Amazon.com is expanding its online grocery business to include fresh meat, produce and other perishables. Though the world’s biggest online retailer is remaining low-key and limiting its new program, Amazon Fresh, to a pilot in suburban Seattle, industry analysts see the move as significant.
“Amazon has the brand name and the business base to make an impact as a national online grocer,” says Jon Hauptman, a partner with food retailing consulting firm Willard Bishop. “What they are doing with this pilot looks a lot like the business model FreshDirect successfully implemented in New York. The key is staying local.”
In June 2006 Amazon launched a grocery section that includes 12 categories of nonperishable goods such as cereal, pasta and canned soup. The category also includes merchandise from a variety of well known consumer brand manufacturers such as Kraft, Kellogg and Betty Crocker.
Now Amazon, No. 1 in the Internet Retailer Top 500 Guide, is implementing Amazon Fresh on an invitation-only basis on Mercer Island, a trendy and affluent suburb that is in close proximity to Amazon’s Seattle distribution center.
Amazon has quietly put up a micro site – Fresh.Amazon.com – which features locally grown fresh fruits and vegetables, the retailer’s full range of non-perishable items and various organic products. Fresh.Amazon.com is also promising regular and pre-dawn delivery of perishables in temperature-controlled totes to the customer’s home or designated pick-up location.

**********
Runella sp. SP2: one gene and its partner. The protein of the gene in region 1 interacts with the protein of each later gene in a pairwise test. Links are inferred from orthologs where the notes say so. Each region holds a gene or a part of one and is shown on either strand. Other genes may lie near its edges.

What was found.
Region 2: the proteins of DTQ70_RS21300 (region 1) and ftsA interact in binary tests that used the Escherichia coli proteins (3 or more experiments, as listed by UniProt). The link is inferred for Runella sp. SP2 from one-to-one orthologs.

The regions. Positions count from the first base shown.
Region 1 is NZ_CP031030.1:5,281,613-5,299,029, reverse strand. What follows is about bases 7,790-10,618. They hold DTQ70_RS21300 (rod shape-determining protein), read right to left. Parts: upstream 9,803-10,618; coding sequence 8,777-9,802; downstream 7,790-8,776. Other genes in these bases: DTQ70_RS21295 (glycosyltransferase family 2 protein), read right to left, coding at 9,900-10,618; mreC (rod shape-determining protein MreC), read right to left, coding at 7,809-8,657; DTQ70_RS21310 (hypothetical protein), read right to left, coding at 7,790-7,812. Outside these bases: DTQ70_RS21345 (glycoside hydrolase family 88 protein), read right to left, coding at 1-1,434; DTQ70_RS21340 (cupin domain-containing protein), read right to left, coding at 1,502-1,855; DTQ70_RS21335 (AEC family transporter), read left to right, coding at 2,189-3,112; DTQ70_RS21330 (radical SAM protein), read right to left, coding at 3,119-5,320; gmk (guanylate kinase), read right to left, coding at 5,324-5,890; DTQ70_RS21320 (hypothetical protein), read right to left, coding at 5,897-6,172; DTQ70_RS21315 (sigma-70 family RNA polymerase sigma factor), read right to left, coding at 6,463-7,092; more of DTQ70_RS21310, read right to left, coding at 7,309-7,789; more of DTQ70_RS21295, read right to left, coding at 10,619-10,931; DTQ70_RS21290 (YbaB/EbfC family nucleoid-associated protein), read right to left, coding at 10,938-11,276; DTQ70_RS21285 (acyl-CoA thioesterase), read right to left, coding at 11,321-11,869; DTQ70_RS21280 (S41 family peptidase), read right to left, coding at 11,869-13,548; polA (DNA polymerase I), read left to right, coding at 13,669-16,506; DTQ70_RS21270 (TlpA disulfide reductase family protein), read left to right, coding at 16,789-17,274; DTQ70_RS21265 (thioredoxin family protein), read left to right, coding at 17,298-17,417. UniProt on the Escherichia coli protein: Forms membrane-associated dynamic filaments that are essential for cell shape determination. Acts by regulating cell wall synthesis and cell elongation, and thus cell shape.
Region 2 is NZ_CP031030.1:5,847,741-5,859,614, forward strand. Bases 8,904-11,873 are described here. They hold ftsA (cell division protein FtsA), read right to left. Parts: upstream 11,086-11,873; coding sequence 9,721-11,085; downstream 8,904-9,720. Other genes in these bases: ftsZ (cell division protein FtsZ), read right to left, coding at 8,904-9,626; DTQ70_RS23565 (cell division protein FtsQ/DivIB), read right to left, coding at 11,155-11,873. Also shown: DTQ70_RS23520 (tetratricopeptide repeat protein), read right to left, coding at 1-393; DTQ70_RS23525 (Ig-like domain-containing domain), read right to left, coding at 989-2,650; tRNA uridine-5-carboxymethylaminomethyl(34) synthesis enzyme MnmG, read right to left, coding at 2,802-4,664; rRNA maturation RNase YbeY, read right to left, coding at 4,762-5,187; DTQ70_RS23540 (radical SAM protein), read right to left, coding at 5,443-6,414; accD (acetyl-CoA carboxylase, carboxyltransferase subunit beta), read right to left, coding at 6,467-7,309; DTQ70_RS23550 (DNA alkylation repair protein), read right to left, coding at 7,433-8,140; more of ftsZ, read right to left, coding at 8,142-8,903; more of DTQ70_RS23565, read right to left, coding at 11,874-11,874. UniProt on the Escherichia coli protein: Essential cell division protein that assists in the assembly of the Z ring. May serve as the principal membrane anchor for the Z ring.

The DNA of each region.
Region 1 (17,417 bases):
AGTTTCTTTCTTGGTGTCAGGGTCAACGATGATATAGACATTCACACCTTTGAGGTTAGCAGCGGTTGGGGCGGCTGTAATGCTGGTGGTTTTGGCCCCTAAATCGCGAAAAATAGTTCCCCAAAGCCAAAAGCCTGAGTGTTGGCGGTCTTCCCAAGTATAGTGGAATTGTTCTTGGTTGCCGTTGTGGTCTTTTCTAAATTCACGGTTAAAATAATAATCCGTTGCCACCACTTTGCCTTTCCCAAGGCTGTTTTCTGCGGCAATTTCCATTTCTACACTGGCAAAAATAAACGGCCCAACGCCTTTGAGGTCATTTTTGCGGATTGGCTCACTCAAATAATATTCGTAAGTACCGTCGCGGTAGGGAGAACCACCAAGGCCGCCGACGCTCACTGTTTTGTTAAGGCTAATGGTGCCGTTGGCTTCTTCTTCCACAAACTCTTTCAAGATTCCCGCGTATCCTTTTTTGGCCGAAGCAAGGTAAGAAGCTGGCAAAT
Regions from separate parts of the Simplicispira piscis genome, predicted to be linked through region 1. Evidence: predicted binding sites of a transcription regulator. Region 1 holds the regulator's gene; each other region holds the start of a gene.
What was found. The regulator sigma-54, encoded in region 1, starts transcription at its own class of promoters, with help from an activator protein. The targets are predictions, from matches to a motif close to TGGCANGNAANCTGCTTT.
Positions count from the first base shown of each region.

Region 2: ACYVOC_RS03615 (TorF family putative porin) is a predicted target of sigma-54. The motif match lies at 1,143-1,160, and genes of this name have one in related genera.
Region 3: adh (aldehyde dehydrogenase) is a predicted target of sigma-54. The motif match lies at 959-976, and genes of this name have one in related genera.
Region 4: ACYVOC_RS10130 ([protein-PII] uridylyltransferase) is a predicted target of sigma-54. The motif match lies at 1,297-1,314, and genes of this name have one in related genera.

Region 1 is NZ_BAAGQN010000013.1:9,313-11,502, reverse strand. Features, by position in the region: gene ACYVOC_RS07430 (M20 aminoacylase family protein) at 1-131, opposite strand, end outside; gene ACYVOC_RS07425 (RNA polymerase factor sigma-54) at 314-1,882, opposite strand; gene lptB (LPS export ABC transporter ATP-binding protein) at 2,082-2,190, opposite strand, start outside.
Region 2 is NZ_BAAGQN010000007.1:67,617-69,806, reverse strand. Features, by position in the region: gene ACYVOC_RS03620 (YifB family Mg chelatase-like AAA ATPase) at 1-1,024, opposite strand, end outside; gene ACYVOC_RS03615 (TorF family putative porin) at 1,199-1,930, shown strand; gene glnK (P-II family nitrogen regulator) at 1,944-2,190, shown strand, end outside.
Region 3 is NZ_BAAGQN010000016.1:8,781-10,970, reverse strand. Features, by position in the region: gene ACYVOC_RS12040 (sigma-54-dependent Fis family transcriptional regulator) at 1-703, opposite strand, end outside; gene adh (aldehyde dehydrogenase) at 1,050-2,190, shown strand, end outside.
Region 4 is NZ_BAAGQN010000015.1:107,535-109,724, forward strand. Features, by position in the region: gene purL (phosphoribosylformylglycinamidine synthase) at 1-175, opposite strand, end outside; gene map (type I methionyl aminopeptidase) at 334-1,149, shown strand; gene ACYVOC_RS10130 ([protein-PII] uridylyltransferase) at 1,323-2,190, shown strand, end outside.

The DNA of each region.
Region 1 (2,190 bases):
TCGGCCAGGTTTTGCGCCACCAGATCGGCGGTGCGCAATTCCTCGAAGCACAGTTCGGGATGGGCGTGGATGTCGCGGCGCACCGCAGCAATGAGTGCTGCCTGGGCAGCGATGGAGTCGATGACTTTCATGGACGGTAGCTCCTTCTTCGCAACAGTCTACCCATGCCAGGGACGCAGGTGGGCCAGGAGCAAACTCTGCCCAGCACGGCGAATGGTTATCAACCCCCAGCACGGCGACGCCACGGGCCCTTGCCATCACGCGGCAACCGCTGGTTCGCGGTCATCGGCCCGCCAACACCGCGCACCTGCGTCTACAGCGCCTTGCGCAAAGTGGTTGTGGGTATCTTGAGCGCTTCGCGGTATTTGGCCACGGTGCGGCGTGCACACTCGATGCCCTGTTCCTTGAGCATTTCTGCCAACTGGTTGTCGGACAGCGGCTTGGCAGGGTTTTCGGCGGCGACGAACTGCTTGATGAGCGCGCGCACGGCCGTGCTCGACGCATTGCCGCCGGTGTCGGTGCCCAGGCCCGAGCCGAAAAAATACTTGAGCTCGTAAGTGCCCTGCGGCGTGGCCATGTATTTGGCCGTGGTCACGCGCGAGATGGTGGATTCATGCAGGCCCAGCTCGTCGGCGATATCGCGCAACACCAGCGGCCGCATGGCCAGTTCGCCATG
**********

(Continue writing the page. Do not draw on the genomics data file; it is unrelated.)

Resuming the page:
Amazon isn’t saying much about its move into the perishables food delivery business, but a link and a footnote at the bottom of Fresh.Amazon.com invites customers to fill out a form to “help us figure out where to expand next.”
Amazon is using its own delivery vehicles for the Mercer Island pilot. Today online grocers such as FreshDirect LLC, No. 57 in the Internet Retailer Top 500 Guide, and Peapod LLC, No. 43 in the Internet Retailer Top 500 Guide, have built national or regional market share-FreshDirect services just the New York City area-by investing millions of dollars in refrigeration systems and fleets of refrigerated delivery vehicles that can take advantage of a local supply chain.
For Amazon to succeed as a national online grocer, they will need to invest heavily in local suppliers and refrigeration, says Hauptman. “They appear to be going about this the right way, which is neighborhood by neighborhood,” says Hauptman. “They have the Amazon brand and what they are developing now is the expertise to look like a FreshDirect.”